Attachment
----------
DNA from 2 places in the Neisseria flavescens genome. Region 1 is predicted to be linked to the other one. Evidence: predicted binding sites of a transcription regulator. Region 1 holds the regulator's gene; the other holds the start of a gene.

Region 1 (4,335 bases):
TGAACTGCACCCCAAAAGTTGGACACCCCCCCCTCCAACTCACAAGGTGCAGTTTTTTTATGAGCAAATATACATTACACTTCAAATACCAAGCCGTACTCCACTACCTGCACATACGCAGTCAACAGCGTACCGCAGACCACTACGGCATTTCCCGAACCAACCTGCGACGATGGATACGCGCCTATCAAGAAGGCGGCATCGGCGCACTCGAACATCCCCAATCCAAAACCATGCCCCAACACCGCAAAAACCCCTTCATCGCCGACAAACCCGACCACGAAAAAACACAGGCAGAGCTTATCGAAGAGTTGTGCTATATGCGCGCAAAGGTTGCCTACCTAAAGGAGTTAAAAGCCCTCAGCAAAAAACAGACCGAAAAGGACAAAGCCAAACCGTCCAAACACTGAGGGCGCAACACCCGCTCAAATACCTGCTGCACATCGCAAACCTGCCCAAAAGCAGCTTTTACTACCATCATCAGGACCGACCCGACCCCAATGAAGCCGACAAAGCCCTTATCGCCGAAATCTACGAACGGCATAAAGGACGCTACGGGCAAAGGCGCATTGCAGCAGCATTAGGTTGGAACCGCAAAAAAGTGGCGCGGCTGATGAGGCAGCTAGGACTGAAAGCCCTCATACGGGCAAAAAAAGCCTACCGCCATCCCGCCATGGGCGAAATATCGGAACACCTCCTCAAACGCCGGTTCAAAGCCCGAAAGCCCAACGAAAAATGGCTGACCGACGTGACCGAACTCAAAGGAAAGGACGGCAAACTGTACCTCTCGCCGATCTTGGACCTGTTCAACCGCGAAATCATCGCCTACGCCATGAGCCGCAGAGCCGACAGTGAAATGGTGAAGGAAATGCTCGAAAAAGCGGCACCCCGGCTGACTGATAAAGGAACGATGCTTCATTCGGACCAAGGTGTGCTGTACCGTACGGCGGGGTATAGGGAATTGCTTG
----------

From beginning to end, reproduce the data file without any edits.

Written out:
DNA from 2 places in the Neisseria flavescens genome. Region 1 is predicted to be linked to the other one. Evidence: predicted binding sites of a transcription regulator. Region 1 holds the regulator's gene; the other holds the start of a gene.

Region 1 (4,335 bases):
TGAACTGCACCCCAAAAGTTGGACACCCCCCCCTCCAACTCACAAGGTGCAGTTTTTTTATGAGCAAATATACATTACACTTCAAATACCAAGCCGTACTCCACTACCTGCACATACGCAGTCAACAGCGTACCGCAGACCACTACGGCATTTCCCGAACCAACCTGCGACGATGGATACGCGCCTATCAAGAAGGCGGCATCGGCGCACTCGAACATCCCCAATCCAAAACCATGCCCCAACACCGCAAAAACCCCTTCATCGCCGACAAACCCGACCACGAAAAAACACAGGCAGAGCTTATCGAAGAGTTGTGCTATATGCGCGCAAAGGTTGCCTACCTAAAGGAGTTAAAAGCCCTCAGCAAAAAACAGACCGAAAAGGACAAAGCCAAACCGTCCAAACACTGAGGGCGCAACACCCGCTCAAATACCTGCTGCACATCGCAAACCTGCCCAAAAGCAGCTTTTACTACCATCATCAGGACCGACCCGACCCCAATGAAGCCGACAAAGCCCTTATCGCCGAAATCTACGAACGGCATAAAGGACGCTACGGGCAAAGGCGCATTGCAGCAGCATTAGGTTGGAACCGCAAAAAAGTGGCGCGGCTGATGAGGCAGCTAGGACTGAAAGCCCTCATACGGGCAAAAAAAGCCTACCGCCATCCCGCCATGGGCGAAATATCGGAACACCTCCTCAAACGCCGGTTCAAAGCCCGAAAGCCCAACGAAAAATGGCTGACCGACGTGACCGAACTCAAAGGAAAGGACGGCAAACTGTACCTCTCGCCGATCTTGGACCTGTTCAACCGCGAAATCATCGCCTACGCCATGAGCCGCAGAGCCGACAGTGAAATGGTGAAGGAAATGCTCGAAAAAGCGGCACCCCGGCTGACTGATAAAGGAACGATGCTTCATTCGGACCAAGGTGTGCTGTACCGTACGGCGGGGTATAGGGAATTGCTTG